Tuesday, February 24, 2009

The 2009 Boston Science-Fiction Marathon, Pt I

24 hours of straight science-fiction, hell yes. That is what happens at the historic Somerville Theatre every President's Weekend. This was my first time at the so-called "'Thon" and it was pretty rad. The theme was "Aliens Attack!" and 13 films were shown. I sat through them all except one. Lots of trailers and shorts were placed between them, which I really dug. Now, watching so many movies in a short period of time means it all sort of runs together, so I'm not going to give like 12 in-depth posts dedicated to each individual film. Instead you'll get short reviews based on what I can remember/decipher from the sleepiness-induced hallucinations.

1. First up was Alien Trespass (2009), which hasn't actually been released yet. It's a very well-done send up of 50's alien invasion movies. Eric McCormack plays Ted Lewis, a happily married astronomer who is perpetually smoking a pipe. His body is taken over by Urp, a recently-crashed alien who must stop the replicating, man-eating creatures that followed him to earth. He enlists the aid of Tammy (Jenni Baird), a surprisingly capable waitress, to defeat the imminent invasion. The story also follows Lewis' wife, some curious teenagers, and the inept police department (one of whom is played by Robert Patrick aka T-1000). It's very funny, with some great sight gags, allusions, and misunderstandings. Definitely one of my favourite movies shown at the marathon. It gets a limited release on April 3. 4.5/5

2. Then came It Came From Outer Space 3-D (1953), which I've wanted to see for a while ever since resolving to watch every movie referenced in the opening song to Rocky Horror. It was pretty good, but I hated the 3-D thing. It was with those old school red/blue cellophane deals, and it hurt my head to wear over my regular glasses. The 3-D wasn't used particularly well in the film, either, but there were some times I thought I might be hit by falling debris. Based on a Ray Bradbury story and directed by Jack Arnold, it follows John Putnam and Ellen Fields as they investigate a supposed meteor crash and several ensuing missing persons cases. Putnam discovers that aliens have landed and are trying to inconspicuously repair their ship by taking on the appearances of various townspeople. They're willing to be peaceful, unless someone tries to interfere. A good premise, but a little slow-moving. 3.5/5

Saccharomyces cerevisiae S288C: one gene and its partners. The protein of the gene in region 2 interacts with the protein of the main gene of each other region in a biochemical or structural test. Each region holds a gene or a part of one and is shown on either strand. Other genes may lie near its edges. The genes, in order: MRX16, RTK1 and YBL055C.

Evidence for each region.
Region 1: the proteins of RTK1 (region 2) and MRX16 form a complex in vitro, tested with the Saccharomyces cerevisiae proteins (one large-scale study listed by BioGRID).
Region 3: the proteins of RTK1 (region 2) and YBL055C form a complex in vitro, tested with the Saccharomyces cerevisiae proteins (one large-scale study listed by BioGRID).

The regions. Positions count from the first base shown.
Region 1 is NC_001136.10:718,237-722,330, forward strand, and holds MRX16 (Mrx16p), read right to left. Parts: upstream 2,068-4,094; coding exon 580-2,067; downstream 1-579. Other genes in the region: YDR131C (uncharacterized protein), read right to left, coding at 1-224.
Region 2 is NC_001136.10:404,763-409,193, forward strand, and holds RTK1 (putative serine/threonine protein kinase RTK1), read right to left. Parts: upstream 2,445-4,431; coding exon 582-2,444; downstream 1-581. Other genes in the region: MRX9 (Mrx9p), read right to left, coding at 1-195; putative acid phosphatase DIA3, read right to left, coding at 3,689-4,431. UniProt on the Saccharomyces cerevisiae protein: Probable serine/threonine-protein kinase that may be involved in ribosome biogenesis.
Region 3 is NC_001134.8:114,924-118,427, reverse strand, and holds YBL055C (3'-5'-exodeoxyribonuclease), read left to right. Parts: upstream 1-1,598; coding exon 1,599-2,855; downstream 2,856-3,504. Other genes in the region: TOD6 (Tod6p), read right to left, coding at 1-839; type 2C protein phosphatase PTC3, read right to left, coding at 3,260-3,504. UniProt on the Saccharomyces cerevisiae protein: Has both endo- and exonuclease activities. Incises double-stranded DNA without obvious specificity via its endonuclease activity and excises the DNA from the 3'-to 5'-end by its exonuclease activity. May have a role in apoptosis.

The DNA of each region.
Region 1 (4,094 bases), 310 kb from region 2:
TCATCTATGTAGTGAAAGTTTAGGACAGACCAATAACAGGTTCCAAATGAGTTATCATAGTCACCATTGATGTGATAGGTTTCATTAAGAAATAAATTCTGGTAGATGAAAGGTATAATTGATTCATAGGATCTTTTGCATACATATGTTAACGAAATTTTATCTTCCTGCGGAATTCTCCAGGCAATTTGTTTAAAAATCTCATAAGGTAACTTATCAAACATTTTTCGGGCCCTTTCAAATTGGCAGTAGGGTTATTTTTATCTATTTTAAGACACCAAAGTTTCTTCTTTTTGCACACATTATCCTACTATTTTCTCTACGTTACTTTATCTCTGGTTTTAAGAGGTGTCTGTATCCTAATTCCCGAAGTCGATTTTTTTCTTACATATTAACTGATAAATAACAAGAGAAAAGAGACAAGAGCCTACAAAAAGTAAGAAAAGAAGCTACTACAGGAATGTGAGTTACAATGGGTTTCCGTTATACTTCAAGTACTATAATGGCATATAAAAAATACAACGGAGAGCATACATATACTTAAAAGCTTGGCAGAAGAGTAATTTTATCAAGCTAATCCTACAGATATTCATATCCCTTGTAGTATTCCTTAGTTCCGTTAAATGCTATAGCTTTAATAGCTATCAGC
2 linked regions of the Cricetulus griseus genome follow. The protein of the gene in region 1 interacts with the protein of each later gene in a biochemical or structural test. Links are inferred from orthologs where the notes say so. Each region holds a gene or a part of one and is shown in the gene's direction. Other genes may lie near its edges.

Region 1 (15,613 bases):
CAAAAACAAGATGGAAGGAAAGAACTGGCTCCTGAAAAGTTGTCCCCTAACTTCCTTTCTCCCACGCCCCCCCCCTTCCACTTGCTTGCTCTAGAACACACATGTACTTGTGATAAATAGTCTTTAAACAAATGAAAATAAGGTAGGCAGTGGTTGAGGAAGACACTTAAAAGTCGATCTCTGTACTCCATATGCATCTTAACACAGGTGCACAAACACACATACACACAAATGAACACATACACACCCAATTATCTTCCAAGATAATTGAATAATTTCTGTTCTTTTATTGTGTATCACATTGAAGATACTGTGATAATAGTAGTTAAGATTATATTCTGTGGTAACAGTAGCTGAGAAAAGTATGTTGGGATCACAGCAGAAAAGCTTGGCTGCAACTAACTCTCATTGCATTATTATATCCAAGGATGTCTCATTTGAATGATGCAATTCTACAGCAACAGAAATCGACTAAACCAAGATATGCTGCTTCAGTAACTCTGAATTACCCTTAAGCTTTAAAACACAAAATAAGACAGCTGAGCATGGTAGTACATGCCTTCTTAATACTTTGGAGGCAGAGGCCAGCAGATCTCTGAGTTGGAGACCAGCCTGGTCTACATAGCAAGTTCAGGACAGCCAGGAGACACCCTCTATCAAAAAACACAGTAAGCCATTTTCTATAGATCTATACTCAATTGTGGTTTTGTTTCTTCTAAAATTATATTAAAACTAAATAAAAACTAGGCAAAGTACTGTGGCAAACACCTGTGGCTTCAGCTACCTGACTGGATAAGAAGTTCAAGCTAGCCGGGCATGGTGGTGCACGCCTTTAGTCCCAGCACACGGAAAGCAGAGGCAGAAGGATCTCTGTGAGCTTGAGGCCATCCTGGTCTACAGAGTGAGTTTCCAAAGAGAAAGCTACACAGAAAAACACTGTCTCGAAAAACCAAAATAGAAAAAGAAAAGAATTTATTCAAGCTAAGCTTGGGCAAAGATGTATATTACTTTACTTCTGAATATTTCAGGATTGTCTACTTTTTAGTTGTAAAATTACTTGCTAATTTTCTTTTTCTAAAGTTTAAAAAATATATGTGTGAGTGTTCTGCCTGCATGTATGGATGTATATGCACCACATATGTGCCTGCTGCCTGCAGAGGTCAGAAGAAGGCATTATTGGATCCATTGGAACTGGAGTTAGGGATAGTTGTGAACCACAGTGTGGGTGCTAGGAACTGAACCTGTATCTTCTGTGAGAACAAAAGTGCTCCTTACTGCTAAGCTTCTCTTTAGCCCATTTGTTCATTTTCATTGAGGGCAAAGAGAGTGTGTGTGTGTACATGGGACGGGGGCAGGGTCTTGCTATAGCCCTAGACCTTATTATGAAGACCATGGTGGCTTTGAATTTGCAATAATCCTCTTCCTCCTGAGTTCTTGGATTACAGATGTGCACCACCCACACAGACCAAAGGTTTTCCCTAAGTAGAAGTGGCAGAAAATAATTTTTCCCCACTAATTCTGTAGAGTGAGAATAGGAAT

3. Chrysalis (2008) is the only movie I really didn't like, and most of the audience agreed. Taking place in an ambiguously chaotic, military-regime future and also based on a Bradbury story, it details the events of a botanical research facility with only three residents. When Smith (Glen Vaughan) suddenly sinks into a coma and begins to form a moss-like cocoon around his body, Dr Rockwell (Darren Kendrick) is called in to find a cure. They all stand around watching for a few days and at some point military people come. Rockwell thinks he'll wake up to be some sort of savior, while Hartley (John Klemantaski), the head of research, thinks he'll become a monster and constantly tries to kill him. The movie was really slow moving and overall pretty dull. I think it would have been more interesting as a short film, or they could have expanded upon the events of the outside world, which seemed to be experiencing some sort of epidemic and lots of rioting. It's labeled as being in "post-production" on imdb, so maybe they're still tweaking it. I just don't think this story warranted a full-length movie. It looked pretty good though, considering this (presumably) had a very small budget, as a first-time directing/writing/acting situation for several main players. 2/5

4. One of the movies I was most excited for was Logan's Run (1976), which overall I really enjoyed, but found way too lengthy. Based on the book of the same name, it chronicles the trials of Logan 5 (Michael York) as he discovers his seemingly utopian world is decidedly sinister. Everyone (on earth? in America? it is unclear) resides in a technologically advanced, hedonistic city that is completely walled off from the outside. Its residents are all quite young (and for the most part, quite white) because when they hit 30, they sacrifice themselves to be "reborn" to maintain equilibrium. No one knows what old age is, and no one really understands actual death. Logan is a "Sandman", hunting down any who try to run away from the city when their time comes. He is charged with finding Sanctuary, the alleged safe haven for escaped runners, and enlists Jessica (Jenny Agutter) for her connections to the underground rebels to help him find it. As he learns more about the inner workings of the system, Logan desires to actually run away. But even if he and Jessica make it, they may find the outside to be much different than they expected. It's a well-done dystopian tale that manages to be consistently engaging despite its length, though it does drag at the end. I haven't read the book so maybe the filmmakers just wanted to keep as much of the original tale as possible. Visually it was grandiose and imaginative, except some of the female fashions were revealing to the point of making me nervous. 4.5/5

That's it for now. You'll discover the following four films next time!

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